Working in the Theatre: The Blueprint Specials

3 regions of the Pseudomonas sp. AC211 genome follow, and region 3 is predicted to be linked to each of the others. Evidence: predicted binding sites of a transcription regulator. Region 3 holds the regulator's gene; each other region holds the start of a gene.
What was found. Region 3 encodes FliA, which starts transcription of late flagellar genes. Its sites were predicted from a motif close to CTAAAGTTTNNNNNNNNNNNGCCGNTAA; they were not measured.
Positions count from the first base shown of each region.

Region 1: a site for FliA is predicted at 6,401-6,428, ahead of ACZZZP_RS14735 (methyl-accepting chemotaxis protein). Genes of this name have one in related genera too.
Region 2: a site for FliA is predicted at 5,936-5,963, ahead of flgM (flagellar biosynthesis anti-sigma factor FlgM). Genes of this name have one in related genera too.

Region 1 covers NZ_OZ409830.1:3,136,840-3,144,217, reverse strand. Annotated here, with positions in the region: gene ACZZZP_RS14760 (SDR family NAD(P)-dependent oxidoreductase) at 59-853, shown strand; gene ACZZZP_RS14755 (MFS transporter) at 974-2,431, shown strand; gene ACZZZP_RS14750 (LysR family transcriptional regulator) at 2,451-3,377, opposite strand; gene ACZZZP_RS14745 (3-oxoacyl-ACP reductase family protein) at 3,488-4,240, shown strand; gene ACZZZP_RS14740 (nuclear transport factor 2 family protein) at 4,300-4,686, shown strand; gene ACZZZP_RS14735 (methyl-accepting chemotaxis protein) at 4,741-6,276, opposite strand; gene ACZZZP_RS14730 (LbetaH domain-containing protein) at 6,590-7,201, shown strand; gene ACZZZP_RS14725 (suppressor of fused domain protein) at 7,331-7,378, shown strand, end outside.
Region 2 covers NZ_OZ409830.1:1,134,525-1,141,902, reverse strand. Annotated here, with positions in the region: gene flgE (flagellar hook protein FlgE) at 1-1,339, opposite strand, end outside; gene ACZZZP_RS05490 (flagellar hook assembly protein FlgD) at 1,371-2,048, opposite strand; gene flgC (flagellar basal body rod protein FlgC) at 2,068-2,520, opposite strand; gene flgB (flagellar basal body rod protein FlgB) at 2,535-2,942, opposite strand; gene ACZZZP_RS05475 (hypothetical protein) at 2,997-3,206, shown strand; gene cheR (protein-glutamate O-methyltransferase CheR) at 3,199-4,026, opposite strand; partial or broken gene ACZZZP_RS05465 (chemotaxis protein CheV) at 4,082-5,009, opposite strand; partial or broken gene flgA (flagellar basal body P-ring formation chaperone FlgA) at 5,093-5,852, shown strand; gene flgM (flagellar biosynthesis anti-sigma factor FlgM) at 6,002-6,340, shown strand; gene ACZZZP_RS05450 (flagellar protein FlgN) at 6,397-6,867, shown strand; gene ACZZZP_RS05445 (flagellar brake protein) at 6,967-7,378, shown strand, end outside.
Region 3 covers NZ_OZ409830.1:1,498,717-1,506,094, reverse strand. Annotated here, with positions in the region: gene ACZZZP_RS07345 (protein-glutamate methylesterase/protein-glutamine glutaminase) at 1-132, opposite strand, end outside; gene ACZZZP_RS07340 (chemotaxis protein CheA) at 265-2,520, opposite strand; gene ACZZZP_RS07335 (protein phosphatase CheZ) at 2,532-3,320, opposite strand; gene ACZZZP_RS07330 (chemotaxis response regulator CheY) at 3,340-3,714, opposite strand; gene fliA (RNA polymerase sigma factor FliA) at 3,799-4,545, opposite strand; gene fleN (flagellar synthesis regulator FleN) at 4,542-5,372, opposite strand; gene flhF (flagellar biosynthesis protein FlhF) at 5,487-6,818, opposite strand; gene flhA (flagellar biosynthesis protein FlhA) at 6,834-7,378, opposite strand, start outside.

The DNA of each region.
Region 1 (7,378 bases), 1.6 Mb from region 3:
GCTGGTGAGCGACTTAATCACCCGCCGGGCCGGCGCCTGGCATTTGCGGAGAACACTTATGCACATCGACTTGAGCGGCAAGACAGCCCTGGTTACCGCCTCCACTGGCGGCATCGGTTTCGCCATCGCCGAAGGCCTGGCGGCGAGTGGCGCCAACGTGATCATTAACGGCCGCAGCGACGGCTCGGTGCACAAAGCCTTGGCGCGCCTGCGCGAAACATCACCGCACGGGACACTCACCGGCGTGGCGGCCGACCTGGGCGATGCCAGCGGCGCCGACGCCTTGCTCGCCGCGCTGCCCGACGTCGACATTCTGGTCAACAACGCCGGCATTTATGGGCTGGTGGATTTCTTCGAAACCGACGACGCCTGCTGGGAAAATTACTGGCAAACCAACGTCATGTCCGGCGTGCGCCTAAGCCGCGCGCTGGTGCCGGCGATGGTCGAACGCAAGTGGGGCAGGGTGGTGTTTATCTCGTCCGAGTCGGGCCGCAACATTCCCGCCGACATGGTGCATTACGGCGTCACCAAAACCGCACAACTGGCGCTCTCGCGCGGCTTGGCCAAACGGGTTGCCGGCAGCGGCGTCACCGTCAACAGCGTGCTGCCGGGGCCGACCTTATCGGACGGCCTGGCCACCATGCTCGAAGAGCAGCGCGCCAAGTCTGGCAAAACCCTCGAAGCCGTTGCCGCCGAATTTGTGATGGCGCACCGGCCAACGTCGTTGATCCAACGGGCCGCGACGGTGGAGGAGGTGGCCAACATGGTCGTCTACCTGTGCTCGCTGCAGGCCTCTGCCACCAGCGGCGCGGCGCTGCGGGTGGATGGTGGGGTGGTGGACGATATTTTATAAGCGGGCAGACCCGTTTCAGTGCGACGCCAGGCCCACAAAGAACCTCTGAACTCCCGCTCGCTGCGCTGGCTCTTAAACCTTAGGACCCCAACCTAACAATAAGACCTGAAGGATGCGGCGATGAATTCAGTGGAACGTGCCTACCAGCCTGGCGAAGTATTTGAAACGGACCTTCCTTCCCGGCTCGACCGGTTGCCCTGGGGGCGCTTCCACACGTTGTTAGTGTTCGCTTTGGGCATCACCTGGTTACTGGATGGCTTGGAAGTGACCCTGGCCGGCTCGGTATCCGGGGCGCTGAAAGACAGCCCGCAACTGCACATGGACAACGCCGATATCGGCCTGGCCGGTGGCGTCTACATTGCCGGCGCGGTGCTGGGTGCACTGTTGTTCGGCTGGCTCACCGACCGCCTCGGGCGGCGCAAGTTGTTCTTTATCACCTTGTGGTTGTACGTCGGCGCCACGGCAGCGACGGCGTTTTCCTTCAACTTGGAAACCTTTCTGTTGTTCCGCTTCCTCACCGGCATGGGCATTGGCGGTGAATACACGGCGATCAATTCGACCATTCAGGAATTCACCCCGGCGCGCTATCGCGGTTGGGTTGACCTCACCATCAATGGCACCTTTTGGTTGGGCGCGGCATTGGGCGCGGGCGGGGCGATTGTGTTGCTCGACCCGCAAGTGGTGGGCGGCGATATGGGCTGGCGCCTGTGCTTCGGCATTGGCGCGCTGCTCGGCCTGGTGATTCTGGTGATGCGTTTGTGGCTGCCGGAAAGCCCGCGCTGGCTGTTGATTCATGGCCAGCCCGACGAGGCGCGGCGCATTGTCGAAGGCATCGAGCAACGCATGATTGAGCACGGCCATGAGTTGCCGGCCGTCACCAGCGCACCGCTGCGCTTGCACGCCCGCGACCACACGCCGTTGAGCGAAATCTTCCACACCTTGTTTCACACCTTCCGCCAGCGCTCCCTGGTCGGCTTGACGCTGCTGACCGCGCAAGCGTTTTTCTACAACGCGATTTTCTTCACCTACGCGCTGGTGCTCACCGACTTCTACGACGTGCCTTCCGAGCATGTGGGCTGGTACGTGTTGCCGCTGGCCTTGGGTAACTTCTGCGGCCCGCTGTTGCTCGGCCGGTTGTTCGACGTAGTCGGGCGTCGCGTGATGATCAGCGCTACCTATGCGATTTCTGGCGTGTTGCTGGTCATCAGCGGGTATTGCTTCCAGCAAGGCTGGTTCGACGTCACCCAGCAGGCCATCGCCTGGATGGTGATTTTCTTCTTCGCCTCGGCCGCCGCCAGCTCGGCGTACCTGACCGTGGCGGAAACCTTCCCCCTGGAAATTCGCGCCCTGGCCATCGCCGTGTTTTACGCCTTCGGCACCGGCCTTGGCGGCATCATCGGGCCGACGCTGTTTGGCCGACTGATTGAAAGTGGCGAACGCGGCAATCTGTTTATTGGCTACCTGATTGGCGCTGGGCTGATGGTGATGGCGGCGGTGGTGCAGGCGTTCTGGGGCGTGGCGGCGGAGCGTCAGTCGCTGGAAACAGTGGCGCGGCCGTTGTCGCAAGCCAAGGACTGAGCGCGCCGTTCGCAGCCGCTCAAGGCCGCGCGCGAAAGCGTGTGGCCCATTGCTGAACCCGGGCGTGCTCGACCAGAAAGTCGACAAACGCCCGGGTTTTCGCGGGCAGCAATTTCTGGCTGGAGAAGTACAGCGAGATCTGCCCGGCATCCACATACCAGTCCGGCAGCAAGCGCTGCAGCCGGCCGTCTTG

[opening music] [orchestral music] [Tom Rigedly] One evening when I was at home making dinner and the opening song for “Guys and Dolls” got in my head out of nowhere, but it’s a catchy tune, and I just found myself wondering what else Frank Loesser had written. I looked them up, and on his Wikipedia page there’s about a sentence that says, “Then, he went and joined the army and wrote this musical called “Hi, Yank!” for the Army.” So, I just found myself wondering what that show was. [“The Ballad of Rodger Young” playing] [Victor Hurtado] Tom himself contacted Army Entertainment and got a note back from Army Entertainment last February letting him know that Army Entertainment functionally wasn’t doing theater or music and theater anymore. I, as director of Army Entertainment, had no idea what was in our military entertainment DNA at all. So, I was fascinated: “Frank Loesser is part of our DNA, Private Frank Loesser. How do we not know that?” [Arian Moayed] When Tom Ridgely, our artistic director of Waterwell, found that these up musical even existed, it took some digging of libraries across the country to be like, “You know, if you look in that box, dig deep in there, there is one of these original blueprints!” We were able to find these musicals from one of the greatest American musical writers ever. [Rigedly] What we found was what the Army called a “blueprint special,” a kind of complete do-it-yourself theatre kit. It was this very thick book, documents, that had the score, the complete orchestration for fifteen-piece jazz bands, as well as designs for costume and scenery and suggestions for how to construct those things out of materials that soldiers might conceivably have at hand. [trumpet music and singing] [Moayed] These musicals that were commissioned by the US Army in 1944 included work by Frank Loesser, by Arnold M. Auerbach, by even Jose Limon, a towering figure in modern dance history. Everyone at Waterwell decided that it was the best thing to do to find them, put them together, and find a way to give them a voice here in New York City, and the best way to do that was to get these lost musicals on this aircraft carrier called the Intrepid. [Rigedly] We knew we were doing it in a museum, so we knew the historicity of this piece would be what was cool about it. Going through a time machine, that you’d be seeing something like what the soldiers would have seen all those years ago. [singing onstage] [Hurtado] The “blueprint specials” was created to boost the morale of the soldiers. The shows were put together and they were presented in bases near New York, and then they were packaged up as blueprints. The soldiers themselves would put them on for their fellow soldiers. A lot of the material is admittedly a little subversive. [upright bass music] [Rigedly] I would say that the first day of casting was when I thought that this was going to be a really special experience. We cast a few actors ahead of time and we were seeing a combination of civilians and military people. The military people, a lot of them mostly veterans, we’d found through an organization called Cammo that Victor runs. Victor was there in the room with us and he just was able to instantly connect with these people on a level that none of the rest of us could because they had this sort of shared history and shared understanding. [Laura Osnes] During World War II, it was the first time in history that women became involved serving in the Women’s Army Corps. I play a Greek goddess named Pallas Athene who was the goddess of strength and war. She decides she wants to leave Olympus to head down to Earth to join the Women’s Army Corps in World War II. [onstage dialogue] [Will Swenson] I play the part of Jupiter, the Roman god. I married Pallas, and Pallas takes an interest in military and she decides that life with me it’s just far too boring and redundant. We have a little fight, and she decides she’s gonna go enlist in the WAC, the Women’s Army Corps. Typically as actors, we’re in our theatrical creative bubble and we work with a lot of the same people and we go through the same process, but I’m working with the vets. They’re not necessarily professional actors and I’m just having exposure to the people who were mysterious to me in the past has been really enlightening. I had a certain sense of you know what military people in general might be like. [Jennean Farmer] I think the show is really important because I think sometimes people who aren’t a part of the military, they have specific ideas of what people are like. We have dreams, we have hopes, we want to be open about our experiences, and I think it’s really important to be accessible. But, when I was reading the play there was still that sense of community amongst the women who were in the Women’s Army Corps in the script. The same thing to place when I was in boot camp: there is this sense of community because you’re learning how to work together. So, for me, that was what was resonating as far as my experience in the military and as far as what was in the script. [Moayed] It’s a miraculous thing that’s happened. World War II was often called “the last great war,” also one of the most brutal wars, and in 1944 the US War Department thought it was important to have musicals written by privates to be performed by soldiers during battle on their off time. The reason they did that was to boost morale, so if you think about it, in 1944, the US War Department thought it was important to you have musical theater as a form of art therapy for people living in some of the most dire situations. [explosions and music] [Rigedly] The “blueprint specials” are soldier shows, and that’s a tradition that goes back all the way to World War One and Irving Berlin. That’s just as an official capacity as far as the US Army concern, but as long as people been fighting wars, soldiers have been entertaining themselves in one way or another. [tap dancing and music] It’s clearly something that is necessary for them to cope with the stresses of being away from home, being between incredibly unstable often violent environment, and there’s something about the community or the escape or the act of creation that entertainment and culture and art provide that nothing else really can. [onstage music] [Hurtado] Army Entertainment as of January 5th functionally ceased to exist. So, the funding for programs for the soldier show, for any sort of talent competition, anything to do with with entertainment “by the soldier for the soldier” or for the families was actually defunded. As a soldier myself and as a veteran who benefited during the late nineteen-eighties and early nineties when programs existed in a huge way, on Fort Hood, Texas, we had theater programs. I was in Camelot, Carousel, and big musicals, and all of us were artillery men an infantrymen. These sort of program made those of us that were artistic but also brave military service members that made us whole. Slowly since that time, these different programs have been losing value among the leadership of the military, particularly the theater program. What theater does is it pulls you away from where you are in your situation in a way that that anything else can’t because it puts you in somebody else’s shoes, it puts you in another location, and in a way that if you really respect your craft will pull you out completely. It’s called “getting into character.” Getting into character pulls you out of being a soldier just for a moment. What I think that our nation can learn from theater is how to put themselves in other people’s shoes, whether it be a military character or a minority character or any character can actually change your perspective. [tapping] [Osnes] It’s just been amazing and such a gift to us, to get to be working with them and hearing their stories. They’ve all been very open, and I think it’s been kind of healing, I would hope, for the servicemen and women to be involved in something like this where they’re getting to share their experiences through art. [Farmer] While I was in the military I never saw a show like this while I was in Iraq from April ’03 to ’04. There were boxing matches! Because when we do our jobs, we have a certain duty, and I believe that when we’re doing our jobs we have to be focused, we have to put on the mask of being strong, of showing strength, and once we’re done with our jobs, we have to have some type of way to let go. [Hurtado] It’s become something that on paper seems frivolous. “Who needs troops singing and dancing?” They miss the point that it’s troops singing and dancing in a way that communicate to other troops, to other contemporaries. [onstage singing and music] [applause] I’m passionate about this piece because even though this was seventy years ago, I can see myself in the situations. I, in my unit, there was a “sad sack” that I was in charge of that I loved and took care of and help get through the military. We see ourselves and our colleagues in every single one of these characters. Even though it was seventy years ago, the passion and the mission of a soldier never changes and we will always recognize ourselves in these works. [dialogue] [Rigedly] Part of this was just to figure out what can we do to bridge the gap, or call attention to the fact that this is important, that it does have value, and that is ought to be preserved? [Maoyed] This divided country that we live in right now needs more opportunity to see both sides of the equation, to see what it seems for civilians to see military life, for military life to civilian life, and see what it means to to have a cohesion art form that can really express America and patriotism in a way that hasn’t been seen in a very long time. [Swenson] There was a need a bridge between the sort of two worlds of this project. All great civilizations are remembered for their wars and for the art. Which one do you want to be remembered for? [triumphant music]